SUNDAY Oct 1st The Rising begins

Vicar Thomas Kendall preaches a ‘fiery sermon’ against the new doctrines and warns parisioners to be ready to rise up.. The rumour mongers get busy with claims that there will be a poll tax on sheep and cattle and that the King is going to close down small parish churches and amalgamate them with bigger ones and take all the gold and silver for himself.


Monday Oct 2nd - Stiring up trouble

William Leach visits some Horncastle labourers and tells them that treasures from Louth church have been taken by the Kings men and that they were coming to Horncastle to take away the treasures from there.

David Benet rand the common bell in the church to raise the people.

Philip Trotter put on some of the armour of Lionel Dymoke from the church & held the Dymoke flag aloft.

Tuesday Oct 3rd – Rumours continue

The tradespeople of the town gather to hear what William Leach has to say. Convinced of the threat to Church about 100 march to Scrivelsby to persuade Sir Edward Dymoke and the other Gentry to join their cause ‘in pain of their lives and if they do not we will destroy them and burn their houses over their heads’ . Needless to say, the gentry acquiesced.

An old gentleman, Sir William Saundon was put on horseback but a man struck the horse making him fall off and he was made to walk to Horncastle in the heat and confined in the Moot Hall.

Wednesday Oct4th - Murder Most Foul

‘Kill him, kill him ‘cried the priests

Men from Horncastle & Miningsby went to Old Bolingbrooke and dragged Dr Raynes from his sickbed. He was put on a horse and taken to Horncastle where he was pulled from horse and knelt upon and clubbed to death with their staves. His clothing was divided amongst the rebels.

Then the rebels carried out a mob lynching of Thomas Wolsey – one of Thomas Cromwell’s servants. Both bodies were buried in the Churchyard of St Mary’s.

THURSDAY Oct 5th The March to Lincoln

The march from Horncastle to Lincoln began. With Sir Lionel Dymoke’s banner being waved ahead by Philip Trotter and carrying whatever weapons they could lay their hands on, including perhaps, the scythes shown in the church. The mob headed off no doubt chanting a Medieval equivalent of ‘Henry Henry Henry Out Out Out’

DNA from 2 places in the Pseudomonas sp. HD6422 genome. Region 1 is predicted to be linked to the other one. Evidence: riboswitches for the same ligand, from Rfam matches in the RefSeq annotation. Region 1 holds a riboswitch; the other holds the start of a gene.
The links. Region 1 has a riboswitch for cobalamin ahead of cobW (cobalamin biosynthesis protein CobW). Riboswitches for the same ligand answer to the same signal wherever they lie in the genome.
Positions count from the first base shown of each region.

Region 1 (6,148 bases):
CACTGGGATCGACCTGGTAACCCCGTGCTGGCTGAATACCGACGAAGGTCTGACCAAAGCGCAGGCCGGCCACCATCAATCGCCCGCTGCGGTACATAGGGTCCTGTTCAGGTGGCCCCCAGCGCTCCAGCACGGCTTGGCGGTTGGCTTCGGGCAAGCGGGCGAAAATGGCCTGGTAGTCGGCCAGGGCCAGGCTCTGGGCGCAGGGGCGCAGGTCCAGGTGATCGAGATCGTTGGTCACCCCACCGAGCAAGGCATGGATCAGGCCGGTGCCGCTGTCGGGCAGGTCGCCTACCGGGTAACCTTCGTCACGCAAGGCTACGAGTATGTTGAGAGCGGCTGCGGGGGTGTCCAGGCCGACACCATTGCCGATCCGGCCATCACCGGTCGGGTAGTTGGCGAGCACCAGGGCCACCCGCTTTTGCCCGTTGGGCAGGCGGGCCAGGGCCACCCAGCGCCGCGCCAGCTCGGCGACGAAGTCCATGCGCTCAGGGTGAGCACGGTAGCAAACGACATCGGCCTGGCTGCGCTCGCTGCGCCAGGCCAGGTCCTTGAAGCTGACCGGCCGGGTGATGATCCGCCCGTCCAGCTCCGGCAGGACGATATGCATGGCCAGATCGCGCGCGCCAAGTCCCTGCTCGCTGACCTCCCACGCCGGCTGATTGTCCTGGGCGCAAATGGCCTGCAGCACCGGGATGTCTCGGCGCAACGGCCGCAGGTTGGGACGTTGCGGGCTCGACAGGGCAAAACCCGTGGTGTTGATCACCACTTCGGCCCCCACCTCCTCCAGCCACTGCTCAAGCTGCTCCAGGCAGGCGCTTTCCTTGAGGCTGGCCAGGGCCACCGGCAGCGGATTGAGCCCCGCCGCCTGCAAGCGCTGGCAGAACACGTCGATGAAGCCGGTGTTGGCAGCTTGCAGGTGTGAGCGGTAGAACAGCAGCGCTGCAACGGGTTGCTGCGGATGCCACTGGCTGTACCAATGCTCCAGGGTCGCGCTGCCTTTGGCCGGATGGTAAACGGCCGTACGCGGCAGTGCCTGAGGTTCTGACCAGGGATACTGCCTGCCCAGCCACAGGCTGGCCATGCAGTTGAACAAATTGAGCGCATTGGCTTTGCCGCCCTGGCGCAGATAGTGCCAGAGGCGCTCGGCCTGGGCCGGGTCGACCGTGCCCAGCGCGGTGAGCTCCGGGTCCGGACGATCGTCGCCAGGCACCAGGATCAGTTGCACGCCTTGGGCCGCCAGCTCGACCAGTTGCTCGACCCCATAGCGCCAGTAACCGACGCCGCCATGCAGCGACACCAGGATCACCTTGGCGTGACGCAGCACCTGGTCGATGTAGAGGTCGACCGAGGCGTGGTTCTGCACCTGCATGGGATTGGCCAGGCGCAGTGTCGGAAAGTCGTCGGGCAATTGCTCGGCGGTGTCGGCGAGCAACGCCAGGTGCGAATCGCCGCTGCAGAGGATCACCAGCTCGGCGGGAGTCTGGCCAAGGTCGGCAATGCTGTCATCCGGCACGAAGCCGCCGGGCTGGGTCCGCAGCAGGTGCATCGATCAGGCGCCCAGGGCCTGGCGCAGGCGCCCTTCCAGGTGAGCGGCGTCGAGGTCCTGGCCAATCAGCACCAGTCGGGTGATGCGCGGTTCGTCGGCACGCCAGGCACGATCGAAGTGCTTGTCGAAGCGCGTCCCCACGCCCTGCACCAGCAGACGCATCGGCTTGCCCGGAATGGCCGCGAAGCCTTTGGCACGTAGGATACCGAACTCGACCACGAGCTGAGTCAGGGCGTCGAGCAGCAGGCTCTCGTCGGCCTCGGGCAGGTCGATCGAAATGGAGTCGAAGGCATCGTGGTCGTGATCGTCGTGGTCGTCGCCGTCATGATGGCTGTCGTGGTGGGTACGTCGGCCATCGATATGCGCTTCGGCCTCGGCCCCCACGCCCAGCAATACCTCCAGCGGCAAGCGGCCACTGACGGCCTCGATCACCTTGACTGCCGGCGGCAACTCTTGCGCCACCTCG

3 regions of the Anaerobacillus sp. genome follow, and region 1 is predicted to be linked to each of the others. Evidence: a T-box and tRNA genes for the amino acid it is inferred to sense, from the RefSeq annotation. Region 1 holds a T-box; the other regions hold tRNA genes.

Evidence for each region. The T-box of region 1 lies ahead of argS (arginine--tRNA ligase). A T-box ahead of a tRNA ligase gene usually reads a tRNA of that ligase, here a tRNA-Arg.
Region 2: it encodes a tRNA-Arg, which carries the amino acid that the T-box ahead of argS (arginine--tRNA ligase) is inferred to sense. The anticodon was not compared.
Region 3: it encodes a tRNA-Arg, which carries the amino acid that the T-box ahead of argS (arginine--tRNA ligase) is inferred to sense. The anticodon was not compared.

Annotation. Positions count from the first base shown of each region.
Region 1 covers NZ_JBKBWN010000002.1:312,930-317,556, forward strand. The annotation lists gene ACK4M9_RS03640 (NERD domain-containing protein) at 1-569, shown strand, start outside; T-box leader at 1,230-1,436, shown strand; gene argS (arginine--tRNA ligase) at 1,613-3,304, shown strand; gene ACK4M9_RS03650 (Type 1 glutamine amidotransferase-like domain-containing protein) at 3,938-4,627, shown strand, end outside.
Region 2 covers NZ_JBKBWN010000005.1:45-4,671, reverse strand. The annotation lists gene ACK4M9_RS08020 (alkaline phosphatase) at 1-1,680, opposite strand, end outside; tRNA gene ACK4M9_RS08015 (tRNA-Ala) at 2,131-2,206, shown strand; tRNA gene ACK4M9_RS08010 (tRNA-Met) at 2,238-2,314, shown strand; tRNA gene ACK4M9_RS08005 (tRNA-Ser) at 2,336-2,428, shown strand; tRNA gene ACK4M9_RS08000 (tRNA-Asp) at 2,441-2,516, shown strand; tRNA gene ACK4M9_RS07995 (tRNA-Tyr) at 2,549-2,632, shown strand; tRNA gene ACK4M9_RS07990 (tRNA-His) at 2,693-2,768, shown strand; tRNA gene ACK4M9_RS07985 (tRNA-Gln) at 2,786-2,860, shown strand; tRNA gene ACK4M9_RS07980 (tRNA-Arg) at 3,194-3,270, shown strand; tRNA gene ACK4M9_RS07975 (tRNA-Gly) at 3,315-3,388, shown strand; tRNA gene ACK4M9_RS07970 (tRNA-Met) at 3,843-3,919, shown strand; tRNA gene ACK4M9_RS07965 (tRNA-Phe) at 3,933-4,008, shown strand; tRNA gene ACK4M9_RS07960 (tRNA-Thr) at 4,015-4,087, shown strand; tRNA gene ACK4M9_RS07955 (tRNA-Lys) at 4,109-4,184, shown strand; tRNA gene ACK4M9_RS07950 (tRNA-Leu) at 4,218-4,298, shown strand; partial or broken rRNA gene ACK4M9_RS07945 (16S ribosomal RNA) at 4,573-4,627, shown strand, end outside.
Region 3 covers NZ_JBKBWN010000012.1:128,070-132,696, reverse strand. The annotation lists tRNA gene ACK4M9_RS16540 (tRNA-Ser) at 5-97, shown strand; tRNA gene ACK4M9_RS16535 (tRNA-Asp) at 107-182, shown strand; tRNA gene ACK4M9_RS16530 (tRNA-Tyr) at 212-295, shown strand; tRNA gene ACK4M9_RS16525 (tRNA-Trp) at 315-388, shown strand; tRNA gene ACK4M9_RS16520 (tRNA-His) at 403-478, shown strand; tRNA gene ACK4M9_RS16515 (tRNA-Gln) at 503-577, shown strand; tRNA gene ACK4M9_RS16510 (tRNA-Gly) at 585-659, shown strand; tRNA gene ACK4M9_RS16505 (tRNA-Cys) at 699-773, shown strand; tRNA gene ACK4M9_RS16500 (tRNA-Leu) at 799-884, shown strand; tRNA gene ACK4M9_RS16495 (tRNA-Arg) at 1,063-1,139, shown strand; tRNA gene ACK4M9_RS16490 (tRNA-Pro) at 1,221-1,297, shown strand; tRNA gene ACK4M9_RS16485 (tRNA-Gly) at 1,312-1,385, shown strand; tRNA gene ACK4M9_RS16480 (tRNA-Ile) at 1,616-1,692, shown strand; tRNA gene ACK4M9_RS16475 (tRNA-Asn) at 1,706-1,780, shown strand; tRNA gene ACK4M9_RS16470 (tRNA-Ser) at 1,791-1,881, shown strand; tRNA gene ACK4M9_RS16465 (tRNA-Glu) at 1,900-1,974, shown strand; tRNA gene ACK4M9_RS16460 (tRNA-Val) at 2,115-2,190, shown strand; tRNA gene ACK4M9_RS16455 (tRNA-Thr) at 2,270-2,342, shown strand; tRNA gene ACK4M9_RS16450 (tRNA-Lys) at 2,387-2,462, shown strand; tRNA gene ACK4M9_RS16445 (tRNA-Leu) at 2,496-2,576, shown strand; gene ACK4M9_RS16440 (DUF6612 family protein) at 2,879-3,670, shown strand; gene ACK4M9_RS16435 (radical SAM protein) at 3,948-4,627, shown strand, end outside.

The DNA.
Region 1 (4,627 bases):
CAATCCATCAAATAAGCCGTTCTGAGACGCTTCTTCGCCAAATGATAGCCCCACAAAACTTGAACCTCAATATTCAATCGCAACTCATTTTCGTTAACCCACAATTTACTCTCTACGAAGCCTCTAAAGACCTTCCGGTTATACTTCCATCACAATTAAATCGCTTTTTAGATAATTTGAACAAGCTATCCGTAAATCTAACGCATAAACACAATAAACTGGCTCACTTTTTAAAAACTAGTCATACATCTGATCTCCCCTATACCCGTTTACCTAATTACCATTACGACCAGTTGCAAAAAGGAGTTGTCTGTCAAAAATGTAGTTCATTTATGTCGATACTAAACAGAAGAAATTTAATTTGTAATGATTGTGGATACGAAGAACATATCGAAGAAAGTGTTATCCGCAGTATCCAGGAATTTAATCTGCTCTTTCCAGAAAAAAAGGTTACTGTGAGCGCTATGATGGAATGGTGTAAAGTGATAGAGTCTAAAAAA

Stopping for the night at Langworth, many slept in the barns of Barlings Abbey.

Friday 6th October – Rent a mob

Many of the poorer men were paid 12d each by William Leach to continue on to Lincoln. Here the protest stopped at Mile Cross where they met up with the main contingent from Louth and some went on into the city. Rather than continue with the Dymoke banner they made a new banner of their own using religious and local symbols.

Although the Gentry (such as Sir Edward Dymoke) had travelled with the rebels, normal social divisions were maintained. The mob slept in the fields, whilst the Gentry were entertained in the Chancery by the Cathedral dignitaries.

Finally the demands drawn up by George Stanes of Haltham on Bain were sent to Henry. Although the mob included many ordinary common people, none of these demands would have made any difference to the vast majority of them.

They included the abolition of the new clergy taxes and inheritance tax and the sacking and punishment of some bishops including Bishop Longland of Lincoln.

Tuesday OCT 10th Henry’s reply

Basically Henry said no. He said all the taxes had been approved by Parliament which at that time simply consisted of the nobles and gentry anyway.

And as far as removing the Bishops

He had never heard that a Prince’s councilors and bishops should be appointed by ignorant common people, and least of all by the rude commons of one of the most brute and beastly shires in the realm’

Wed 11th Oct - Wed 18th Oct

The End of the Rising

Although people such as William Leach tried to continue, most of the rebels simply went home. The Kings councilors soon arrived in quickly followed by the Duke of Suffolk to round up the ringleaders and start the interrogations. Those responsible for Dr Raynes’ death were quickly identified and taken to Lincoln.

December 1536 - To the Tower

With the interrogations finished , some were pardoned , some were kept in Lincoln, but the ringleaders such as the Leach brothers, Abbot Mackrell and those who murdered Dr Raynes were sent to the Tower of London.

February 1537 - The reprisals start

On the Sunday and Tuesday after Candlemass it was reported that the men of Lincoln were busily hanging

March 6th - 7th 1537

Many more, including the Abbot of Kirkstead and all the monks who may have been involved in the rising, were hung in Lincoln. On the Friday hangings took place in Horncastle and then in Louth on the Saturday.

25th March 1537

From the Tower of London, William Morland monk of Louth abbey, Thomas Kendall vicar of Louth, Abbot Mackrell of Barlings, Nicholas and Robert Leach, Philip Trotter and William Longbottom of Horncastle and many others were taken out to be hung, drawn and quartered.


Written by Ruth Addison and Mary Silverton Sep 2015